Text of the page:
The shallow part of Kilauea's magma system is conceptually well-understood. Long-period and short-period (brittle-failure) earthquake swarms outline a near-vertical magma transport path beneath Kilauea's summit to 20 km depth. A gravity high centered above the magma transport path demonstrates that Kilauea's shallow magma system, established early in the volcano's history, has remained fixed in place. Low seismicity at 4-7 km outlines a storage region from which magma is supplied for eruptions and intrusions. Brittle-failure earthquake swarms shallower than 5 km beneath the rift zones accompany dike emplacement. Sparse earthquakes extend to a decollement at 10-12 km along which the south flank of Kilauea is sliding seaward. This zone below 5 km can sustain aseismic magma transport, consistent with recent tomographic studies. Long-period earthquake clusters deeper than 40 km occur parallel to and offshore of Kilauea's south coast, defining the deepest seismic response to magma transport from the Hawaiian hot spot. A path connecting the shallow and deep long-period earthquakes is defined by mainshock-aftershock locations of brittle-failure earthquakes unique to Kilauea whose hypocenters are deeper than 25 km with magnitudes from 4.4 to 5.2. Separation of deep and shallow long-period clusters occurs as the shallow plumbing moves with the volcanic edifice, while the deep plumbing is centered over the hotspot. Recent GPS data agrees with the volcano-propagation vector from Kauai to Maui, suggesting that Pacific plate motion, azimuth 293.5?? and rate of 7.4 cm/yr, has been constant over Kilauea's lifetime. However, volcano propagation on the island of Hawaii, azimuth 325??, rate 13 cm/yr, requires southwesterly migration of the locus of melting within the broad hotspot. Deep, long-period earthquakes lie west of the extrapolated position of Kilauea backward in time along a plate-motion vector, requiring southwesterly migration of Kilauea's magma source. Assumed ages of 0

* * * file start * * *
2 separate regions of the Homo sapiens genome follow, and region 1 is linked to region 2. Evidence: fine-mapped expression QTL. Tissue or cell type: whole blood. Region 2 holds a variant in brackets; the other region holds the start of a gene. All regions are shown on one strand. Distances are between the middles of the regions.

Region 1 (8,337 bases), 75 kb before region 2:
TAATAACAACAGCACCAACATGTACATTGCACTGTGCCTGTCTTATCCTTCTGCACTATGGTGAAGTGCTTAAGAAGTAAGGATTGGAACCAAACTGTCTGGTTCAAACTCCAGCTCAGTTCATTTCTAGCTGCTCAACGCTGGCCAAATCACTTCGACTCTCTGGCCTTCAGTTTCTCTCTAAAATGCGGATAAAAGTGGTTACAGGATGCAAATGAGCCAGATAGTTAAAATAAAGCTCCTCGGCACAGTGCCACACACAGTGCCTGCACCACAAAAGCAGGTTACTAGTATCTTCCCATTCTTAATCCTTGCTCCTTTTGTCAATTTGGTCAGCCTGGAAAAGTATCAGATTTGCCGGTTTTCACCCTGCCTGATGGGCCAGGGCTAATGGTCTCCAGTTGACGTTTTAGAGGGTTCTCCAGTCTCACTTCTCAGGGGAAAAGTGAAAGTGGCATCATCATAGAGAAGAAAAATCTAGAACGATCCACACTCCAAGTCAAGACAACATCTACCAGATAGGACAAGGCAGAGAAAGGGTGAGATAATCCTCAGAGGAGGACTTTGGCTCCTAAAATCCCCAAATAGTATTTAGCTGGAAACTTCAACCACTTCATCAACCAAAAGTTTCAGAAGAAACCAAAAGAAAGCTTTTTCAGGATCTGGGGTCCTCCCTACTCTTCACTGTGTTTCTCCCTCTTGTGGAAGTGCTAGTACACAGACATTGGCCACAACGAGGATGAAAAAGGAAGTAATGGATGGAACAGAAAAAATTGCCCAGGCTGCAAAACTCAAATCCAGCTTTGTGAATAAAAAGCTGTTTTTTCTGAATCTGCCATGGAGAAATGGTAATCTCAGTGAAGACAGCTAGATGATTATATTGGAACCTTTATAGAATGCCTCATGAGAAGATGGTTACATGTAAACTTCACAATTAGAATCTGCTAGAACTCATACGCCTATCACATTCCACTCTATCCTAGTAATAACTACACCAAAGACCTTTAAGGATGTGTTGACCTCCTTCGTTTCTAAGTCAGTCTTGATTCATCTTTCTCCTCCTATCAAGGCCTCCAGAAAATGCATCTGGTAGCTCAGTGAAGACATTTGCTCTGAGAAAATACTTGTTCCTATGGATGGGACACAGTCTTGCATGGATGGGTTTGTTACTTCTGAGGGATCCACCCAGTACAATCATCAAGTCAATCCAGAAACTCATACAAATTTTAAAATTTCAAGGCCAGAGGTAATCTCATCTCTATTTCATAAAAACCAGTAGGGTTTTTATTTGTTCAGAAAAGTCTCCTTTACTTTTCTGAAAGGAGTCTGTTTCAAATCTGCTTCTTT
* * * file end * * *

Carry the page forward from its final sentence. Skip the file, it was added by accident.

16. Magma energy: the ultimate heat source for geothermal fields

    SciTech Connect

    Hardee, H.C.

    1982-07-01

    A scientific feasibility study, funded by DOE/Basic Energy Sciences, of extracting energy directly from buried magma sources is discussed. This study has examined the problems of locating and drilling into the magma and then extracting useful quantities of energy from the magma. Theoretical calculations with supporting laboratory and field measurements have been used to show that there are no theoretical or physical barriers that prevent the direct extraction of energy from magma. As a result of this study it has been concluded that magma energy utilization is scientifically feasible.

  17. Outgassing of silicic magma through bubble and fracture networks (Invited)

    NASA Astrophysics Data System (ADS)

    Okumura, S.; Nakamura, M.; Uesugi, K.

    2013-12-01